I could describe what happened in the main part of Friday's Salem City Club debate between Richard Walsh and Kim Thatcher before telling you who I think should win in the race for an open state senate race in District 11.
However, the way Thatcher answered a question from an audience member near the end of the debate to my mind disqualifies her from serving not only as the SD 11 senator, but in any political office.
That's because I have no tolerance for those who spread the Big Lie that Joe Biden somehow stole the 2020 presidential election from Donald Trump even though there is zero evidence of this. And it was pretty damn obvious that Thatcher embraces the Big Lie, though she didn't say so absolutely directly.
The person who asked the question mentioned the Big Lie, asking Thatcher who she thought won the presidential election. Thatcher started off with the usual Republican trying to look halfway moderate in a swing district approach by saying Biden currently is the president, so he won.
But Thatcher didn't stop there, though she would have been politically wise to do so.
Thatcher went on to say that there were questions about the 2020 election, and questions should be allowed from both sides. OK, so far, so good. But Thatcher then said that in Pennsylvania there were more votes than registered voters.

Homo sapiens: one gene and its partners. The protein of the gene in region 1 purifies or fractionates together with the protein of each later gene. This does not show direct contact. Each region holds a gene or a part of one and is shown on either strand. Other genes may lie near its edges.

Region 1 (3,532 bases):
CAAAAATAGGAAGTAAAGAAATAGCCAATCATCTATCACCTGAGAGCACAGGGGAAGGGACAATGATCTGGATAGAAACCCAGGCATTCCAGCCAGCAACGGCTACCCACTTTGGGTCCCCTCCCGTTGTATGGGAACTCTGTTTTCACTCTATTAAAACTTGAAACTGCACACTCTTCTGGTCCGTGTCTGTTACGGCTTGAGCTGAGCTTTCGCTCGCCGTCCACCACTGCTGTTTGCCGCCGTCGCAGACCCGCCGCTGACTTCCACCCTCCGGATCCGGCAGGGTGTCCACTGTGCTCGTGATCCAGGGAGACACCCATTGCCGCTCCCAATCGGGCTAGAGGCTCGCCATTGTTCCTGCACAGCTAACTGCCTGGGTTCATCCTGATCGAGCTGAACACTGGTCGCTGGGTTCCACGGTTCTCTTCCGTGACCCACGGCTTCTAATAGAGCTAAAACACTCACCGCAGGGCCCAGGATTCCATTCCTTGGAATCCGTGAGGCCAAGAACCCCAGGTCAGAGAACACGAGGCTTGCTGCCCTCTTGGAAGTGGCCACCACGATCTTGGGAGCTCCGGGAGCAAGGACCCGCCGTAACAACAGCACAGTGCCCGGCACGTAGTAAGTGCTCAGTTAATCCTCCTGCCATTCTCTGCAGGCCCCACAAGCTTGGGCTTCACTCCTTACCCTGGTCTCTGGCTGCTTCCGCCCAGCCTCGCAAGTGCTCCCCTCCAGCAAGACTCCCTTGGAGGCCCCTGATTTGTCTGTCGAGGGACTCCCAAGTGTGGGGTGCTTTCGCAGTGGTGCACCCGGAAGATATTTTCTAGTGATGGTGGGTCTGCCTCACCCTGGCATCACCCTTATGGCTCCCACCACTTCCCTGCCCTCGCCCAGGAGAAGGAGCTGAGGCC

Thatcher could have learned this, just as I did, from a few minutes of Googling. That she didn't do so, or knew the truth and spewed the lie at the City Club debate anyway, shows that Kim Thatcher doesn't respect facts -- a very bad attribute for a state legislator.
Otherwise, the debate was fairly predictable. Walsh is a Democrat. Thatcher is a Republican. Their views on various policies mostly matched their party.
Asked about which of the four ballot measures on the November ballot are most important, Thatcher said that she doesn't support Measure 111, which puts a right to health care in the state constitution, while Walsh likes that measure.
Both candidates support the police. What a non-shock.
On fighting inflation, Walsh mentioned lowering prescription drug costs and supporting higher wages, which gives workers more money to spend on stuff. Thatcher favored doing away with government red tape and lowering taxes, which also gives workers more money to spend on stuff.
Regarding Measure 110 that decriminalized drugs, Walsh supports the voter's decision, noting that resources were supposed to be committed to treatment programs, which has been slow in happening. Thatcher agreed with Walsh, adding that she'd like to send the measure back to voters with modifications aimed at strengthening incentives to seek treatment.
Lastly, Thatcher talked several times about bringing "balance" to the Oregon legislature. Meaning, more Republicans to counter the current Democratic majority. She believes rural Oregonians are underrepresented in the legislature.
Well, my attitude is that this is how democracy works. Does Thatcher feel that the legislatures in Oklahoma, Alabama, Mississippi, and other red states are out of balance because they're controlled by Republicans? I deeply doubt it.
This "out of balance" argument by Oregon Republicans seems to be rooted in the false GOP attitude that any election where Republicans don't win is unfair. Which is just one step away from the Big Lie spewed by Trump that Thatcher echoes.